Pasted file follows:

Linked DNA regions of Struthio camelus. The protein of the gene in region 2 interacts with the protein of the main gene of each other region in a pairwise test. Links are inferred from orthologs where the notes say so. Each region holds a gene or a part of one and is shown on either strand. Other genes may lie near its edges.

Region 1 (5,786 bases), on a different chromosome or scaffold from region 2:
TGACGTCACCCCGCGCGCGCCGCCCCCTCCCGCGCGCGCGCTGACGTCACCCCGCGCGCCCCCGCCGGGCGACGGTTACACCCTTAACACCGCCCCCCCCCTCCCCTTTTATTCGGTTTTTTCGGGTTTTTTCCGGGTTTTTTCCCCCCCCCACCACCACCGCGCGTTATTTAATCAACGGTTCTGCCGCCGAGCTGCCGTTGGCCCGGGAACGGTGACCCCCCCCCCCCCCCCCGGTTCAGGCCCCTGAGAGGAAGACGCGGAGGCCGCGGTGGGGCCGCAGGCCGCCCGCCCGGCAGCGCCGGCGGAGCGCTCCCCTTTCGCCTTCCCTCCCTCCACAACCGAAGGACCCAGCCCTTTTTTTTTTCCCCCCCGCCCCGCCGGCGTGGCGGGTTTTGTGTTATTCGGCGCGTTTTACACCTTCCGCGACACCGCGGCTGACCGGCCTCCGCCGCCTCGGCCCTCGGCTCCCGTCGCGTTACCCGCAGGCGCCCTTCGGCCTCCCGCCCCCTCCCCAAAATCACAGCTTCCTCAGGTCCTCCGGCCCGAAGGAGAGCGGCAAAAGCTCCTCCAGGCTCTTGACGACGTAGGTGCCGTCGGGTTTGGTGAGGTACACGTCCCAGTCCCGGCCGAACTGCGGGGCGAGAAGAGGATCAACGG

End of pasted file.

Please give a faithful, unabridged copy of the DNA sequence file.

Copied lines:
Linked DNA regions of Struthio camelus. The protein of the gene in region 2 interacts with the protein of the main gene of each other region in a pairwise test. Links are inferred from orthologs where the notes say so. Each region holds a gene or a part of one and is shown on either strand. Other genes may lie near its edges.

Region 1 (5,786 bases), on a different chromosome or scaffold from region 2:
TGACGTCACCCCGCGCGCGCCGCCCCCTCCCGCGCGCGCGCTGACGTCACCCCGCGCGCCCCCGCCGGGCGACGGTTACACCCTTAACACCGCCCCCCCCCTCCCCTTTTATTCGGTTTTTTCGGGTTTTTTCCGGGTTTTTTCCCCCCCCCACCACCACCGCGCGTTATTTAATCAACGGTTCTGCCGCCGAGCTGCCGTTGGCCCGGGAACGGTGACCCCCCCCCCCCCCCCCGGTTCAGGCCCCTGAGAGGAAGACGCGGAGGCCGCGGTGGGGCCGCAGGCCGCCCGCCCGGCAGCGCCGGCGGAGCGCTCCCCTTTCGCCTTCCCTCCCTCCACAACCGAAGGACCCAGCCCTTTTTTTTTTCCCCCCCGCCCCGCCGGCGTGGCGGGTTTTGTGTTATTCGGCGCGTTTTACACCTTCCGCGACACCGCGGCTGACCGGCCTCCGCCGCCTCGGCCCTCGGCTCCCGTCGCGTTACCCGCAGGCGCCCTTCGGCCTCCCGCCCCCTCCCCAAAATCACAGCTTCCTCAGGTCCTCCGGCCCGAAGGAGAGCGGCAAAAGCTCCTCCAGGCTCTTGACGACGTAGGTGCCGTCGGGTTTGGTGAGGTACACGTCCCAGTCCCGGCCGAACTGCGGGGCGAGAAGAGGATCAACGG